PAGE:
Holly and Cocobolo Signature Chessboard

Lot #266. Holly and Cocobolo Signature Chessboard, Tiger Curly Maple Frame

Holly and Cocobolo Signature Chessboard.

A Holly and Cocobolo Signature Chessboard with raised 2-1/2″ squares of Cocobolo and Holly and a solid frame of Tiger Curly Maple and Cocobolo with an Ebony Delimiter. The chessboard measures 25″ square. This Signature Contemporary Chessboard, with its unique raised playing field, was designed  by Frank Camaratta and crafted by Bill Lisica. The chessboard is new and is accompanied by a brown protective soft cotton slip-case.

Cocobolo is one of today’s most prized lumbers for its outstanding color and figure. A member of the Rosewood family, (Dalbergia retusa), Cocobolo is is stronger and denser than Brazilian Rosewood, Because it stands up well to repeated handling and exposure to water, a common use is in gun grips and knife handles. It is very hard, fine textured, and dense, but is easily machined. The abundance of natural oils, however, causes the wood to clog abrasives and fine-toothed saw blades, like other hard, dense tropical woods. Due to its density and hardness, even a large block of the cut wood will produce a clear musical tone if struck. It is used to make musical instruments, such as oboes and clarinets, for its “warm, rich palette”.Cocobolo can be polished to a lustrous, glassy finish. It has also been used to make necks of guitars and has been used as a substitute for Brazilian Rosewood since that wood was was CITES listed in 1992.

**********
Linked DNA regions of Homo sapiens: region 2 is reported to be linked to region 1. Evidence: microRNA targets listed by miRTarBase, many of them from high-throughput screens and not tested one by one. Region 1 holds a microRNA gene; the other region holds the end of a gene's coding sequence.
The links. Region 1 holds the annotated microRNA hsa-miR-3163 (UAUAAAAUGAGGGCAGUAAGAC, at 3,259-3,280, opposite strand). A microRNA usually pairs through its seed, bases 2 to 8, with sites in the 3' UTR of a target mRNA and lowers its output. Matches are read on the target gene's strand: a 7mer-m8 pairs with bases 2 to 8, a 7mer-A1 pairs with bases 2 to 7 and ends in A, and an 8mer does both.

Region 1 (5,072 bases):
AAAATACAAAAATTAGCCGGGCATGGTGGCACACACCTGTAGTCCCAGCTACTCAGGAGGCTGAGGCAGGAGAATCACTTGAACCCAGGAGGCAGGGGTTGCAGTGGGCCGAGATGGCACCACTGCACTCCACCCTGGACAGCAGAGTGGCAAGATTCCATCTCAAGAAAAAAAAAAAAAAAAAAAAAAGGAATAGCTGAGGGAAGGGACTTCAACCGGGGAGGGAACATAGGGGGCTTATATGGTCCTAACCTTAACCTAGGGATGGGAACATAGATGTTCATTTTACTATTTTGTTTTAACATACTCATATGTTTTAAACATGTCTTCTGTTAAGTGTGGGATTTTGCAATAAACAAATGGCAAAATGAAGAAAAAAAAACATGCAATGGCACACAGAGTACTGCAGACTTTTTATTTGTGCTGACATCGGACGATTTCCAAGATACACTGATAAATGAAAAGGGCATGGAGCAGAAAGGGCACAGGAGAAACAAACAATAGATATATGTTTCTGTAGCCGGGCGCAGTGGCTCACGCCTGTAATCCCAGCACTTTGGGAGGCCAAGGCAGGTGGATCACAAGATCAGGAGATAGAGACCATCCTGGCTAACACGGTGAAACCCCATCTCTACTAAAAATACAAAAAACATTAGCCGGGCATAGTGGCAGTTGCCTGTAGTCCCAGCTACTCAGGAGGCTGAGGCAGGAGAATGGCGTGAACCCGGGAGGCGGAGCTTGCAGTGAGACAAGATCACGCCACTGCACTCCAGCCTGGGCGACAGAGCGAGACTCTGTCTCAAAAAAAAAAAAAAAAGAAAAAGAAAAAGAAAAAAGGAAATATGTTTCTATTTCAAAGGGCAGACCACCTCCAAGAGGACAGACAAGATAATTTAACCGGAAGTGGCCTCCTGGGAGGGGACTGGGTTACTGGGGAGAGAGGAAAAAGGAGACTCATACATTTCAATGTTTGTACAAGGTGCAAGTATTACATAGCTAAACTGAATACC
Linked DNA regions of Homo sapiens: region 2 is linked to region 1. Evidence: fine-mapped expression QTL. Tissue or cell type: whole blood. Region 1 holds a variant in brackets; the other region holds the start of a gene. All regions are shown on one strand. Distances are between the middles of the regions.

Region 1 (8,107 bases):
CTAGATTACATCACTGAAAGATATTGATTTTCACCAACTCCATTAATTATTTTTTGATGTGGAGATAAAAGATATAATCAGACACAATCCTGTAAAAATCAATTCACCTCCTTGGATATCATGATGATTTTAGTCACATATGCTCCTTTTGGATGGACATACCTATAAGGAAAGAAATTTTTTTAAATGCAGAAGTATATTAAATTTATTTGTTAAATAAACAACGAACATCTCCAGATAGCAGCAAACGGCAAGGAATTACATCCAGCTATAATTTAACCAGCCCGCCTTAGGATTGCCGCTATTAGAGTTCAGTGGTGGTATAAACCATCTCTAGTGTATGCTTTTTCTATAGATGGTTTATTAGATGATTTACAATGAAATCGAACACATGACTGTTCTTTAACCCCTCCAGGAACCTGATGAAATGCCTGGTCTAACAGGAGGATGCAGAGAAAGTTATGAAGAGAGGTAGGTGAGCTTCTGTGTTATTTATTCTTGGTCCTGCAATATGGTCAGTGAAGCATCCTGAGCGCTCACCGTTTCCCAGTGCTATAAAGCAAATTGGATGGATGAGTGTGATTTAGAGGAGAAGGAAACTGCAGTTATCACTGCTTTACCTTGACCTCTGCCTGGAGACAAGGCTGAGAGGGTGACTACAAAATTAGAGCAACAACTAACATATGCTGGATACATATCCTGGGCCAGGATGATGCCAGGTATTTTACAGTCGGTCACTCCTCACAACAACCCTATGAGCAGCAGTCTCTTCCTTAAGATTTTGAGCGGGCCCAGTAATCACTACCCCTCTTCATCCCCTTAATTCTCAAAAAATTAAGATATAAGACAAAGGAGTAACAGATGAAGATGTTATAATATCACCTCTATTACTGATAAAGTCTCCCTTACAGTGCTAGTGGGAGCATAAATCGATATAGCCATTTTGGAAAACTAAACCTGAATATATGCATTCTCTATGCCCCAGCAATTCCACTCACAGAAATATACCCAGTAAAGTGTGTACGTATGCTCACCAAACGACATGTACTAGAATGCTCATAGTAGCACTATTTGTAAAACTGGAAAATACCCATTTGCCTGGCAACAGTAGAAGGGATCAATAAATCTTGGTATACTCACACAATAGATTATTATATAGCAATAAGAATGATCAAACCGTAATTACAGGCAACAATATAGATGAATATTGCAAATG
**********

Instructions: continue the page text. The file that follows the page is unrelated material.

Holly (Ilex opaca) is typically used only for ornamental and decorative purposes. Unlike other light-colored woods, Holly remains light-colored even after a finish has been applied, Seldom available for commercial sale, Holly is an expensive domestic lumber, and is usually only available in small quantities and sizes. Holly is an ideal lumber for chessboards. It has a very uniform, pale white color with virtually no visible grain pattern. Holly is usually cut during the winter and kiln dried shortly thereafter to preserve the white color of the wood.

Tiger Curly Maple is not technically a distinct species of Maple, but rather, it’s a figure that’s occasionally found in Acer saccharum (Sugar Maple) trees. Tiger Curly Maple, also known as Flamed Maple, Ripple Maple, Fiddleback stripe, is a feature of Maple in which the growth of the wood fibers is distorted in an undulating chatoyant pattern, producing wavy lines known as “flames”. The figure is reportedly caused by unfavorable growing conditions for the tree. The Maple attempts to start numerous new buds to get more sunlight, but with poor growing conditions the new shoots are aborted, and afterward a number of tiny knots remain.

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